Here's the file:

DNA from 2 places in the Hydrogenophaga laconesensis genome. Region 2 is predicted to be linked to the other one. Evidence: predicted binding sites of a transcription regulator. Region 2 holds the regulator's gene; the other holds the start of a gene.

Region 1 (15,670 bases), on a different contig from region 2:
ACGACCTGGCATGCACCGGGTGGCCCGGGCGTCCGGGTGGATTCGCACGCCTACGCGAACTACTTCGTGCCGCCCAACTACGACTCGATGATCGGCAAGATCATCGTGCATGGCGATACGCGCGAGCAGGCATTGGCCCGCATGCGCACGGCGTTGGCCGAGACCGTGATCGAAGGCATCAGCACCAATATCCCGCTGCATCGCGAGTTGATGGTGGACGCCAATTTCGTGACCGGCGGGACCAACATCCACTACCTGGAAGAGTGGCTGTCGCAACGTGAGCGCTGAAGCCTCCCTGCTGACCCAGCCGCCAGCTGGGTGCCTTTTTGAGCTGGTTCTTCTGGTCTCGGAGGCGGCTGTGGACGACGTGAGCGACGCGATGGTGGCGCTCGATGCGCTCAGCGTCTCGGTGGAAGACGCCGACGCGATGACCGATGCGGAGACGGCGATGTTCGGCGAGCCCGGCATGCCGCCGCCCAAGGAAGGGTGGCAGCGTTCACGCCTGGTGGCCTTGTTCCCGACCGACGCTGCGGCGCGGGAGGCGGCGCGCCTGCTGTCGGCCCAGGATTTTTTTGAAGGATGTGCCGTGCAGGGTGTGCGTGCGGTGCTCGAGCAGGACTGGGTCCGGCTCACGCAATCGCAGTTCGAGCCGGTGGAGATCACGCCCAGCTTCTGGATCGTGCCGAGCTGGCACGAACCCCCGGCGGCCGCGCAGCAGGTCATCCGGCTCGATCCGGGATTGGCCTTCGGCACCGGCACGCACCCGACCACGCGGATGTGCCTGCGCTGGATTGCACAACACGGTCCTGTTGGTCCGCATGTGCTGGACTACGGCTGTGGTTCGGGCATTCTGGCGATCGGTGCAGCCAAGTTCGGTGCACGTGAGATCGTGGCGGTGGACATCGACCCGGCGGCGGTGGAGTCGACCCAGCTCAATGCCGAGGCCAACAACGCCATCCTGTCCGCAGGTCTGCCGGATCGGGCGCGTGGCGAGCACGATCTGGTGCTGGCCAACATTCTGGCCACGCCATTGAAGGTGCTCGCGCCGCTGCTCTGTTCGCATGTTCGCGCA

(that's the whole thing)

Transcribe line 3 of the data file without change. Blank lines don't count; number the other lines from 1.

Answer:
ACGACCTGGCATGCACCGGGTGGCCCGGGCGTCCGGGTGGATTCGCACGCCTACGCGAACTACTTCGTGCCGCCCAACTACGACTCGATGATCGGCAAGATCATCGTGCATGGCGATACGCGCGAGCAGGCATTGGCCCGCATGCGCACGGCGTTGGCCGAGACCGTGATCGAAGGCATCAGCACCAATATCCCGCTGCATCGCGAGTTGATGGTGGACGCCAATTTCGTGACCGGCGGGACCAACATCCACTACCTGGAAGAGTGGCTGTCGCAACGTGAGCGCTGAAGCCTCCCTGCTGACCCAGCCGCCAGCTGGGTGCCTTTTTGAGCTGGTTCTTCTGGTCTCGGAGGCGGCTGTGGACGACGTGAGCGACGCGATGGTGGCGCTCGATGCGCTCAGCGTCTCGGTGGAAGACGCCGACGCGATGACCGATGCGGAGACGGCGATGTTCGGCGAGCCCGGCATGCCGCCGCCCAAGGAAGGGTGGCAGCGTTCACGCCTGGTGGCCTTGTTCCCGACCGACGCTGCGGCGCGGGAGGCGGCGCGCCTGCTGTCGGCCCAGGATTTTTTTGAAGGATGTGCCGTGCAGGGTGTGCGTGCGGTGCTCGAGCAGGACTGGGTCCGGCTCACGCAATCGCAGTTCGAGCCGGTGGAGATCACGCCCAGCTTCTGGATCGTGCCGAGCTGGCACGAACCCCCGGCGGCCGCGCAGCAGGTCATCCGGCTCGATCCGGGATTGGCCTTCGGCACCGGCACGCACCCGACCACGCGGATGTGCCTGCGCTGGATTGCACAACACGGTCCTGTTGGTCCGCATGTGCTGGACTACGGCTGTGGTTCGGGCATTCTGGCGATCGGTGCAGCCAAGTTCGGTGCACGTGAGATCGTGGCGGTGGACATCGACCCGGCGGCGGTGGAGTCGACCCAGCTCAATGCCGAGGCCAACAACGCCATCCTGTCCGCAGGTCTGCCGGATCGGGCGCGTGGCGAGCACGATCTGGTGCTGGCCAACATTCTGGCCACGCCATTGAAGGTGCTCGCGCCGCTGCTCTGTTCGCATGTTCGCGCA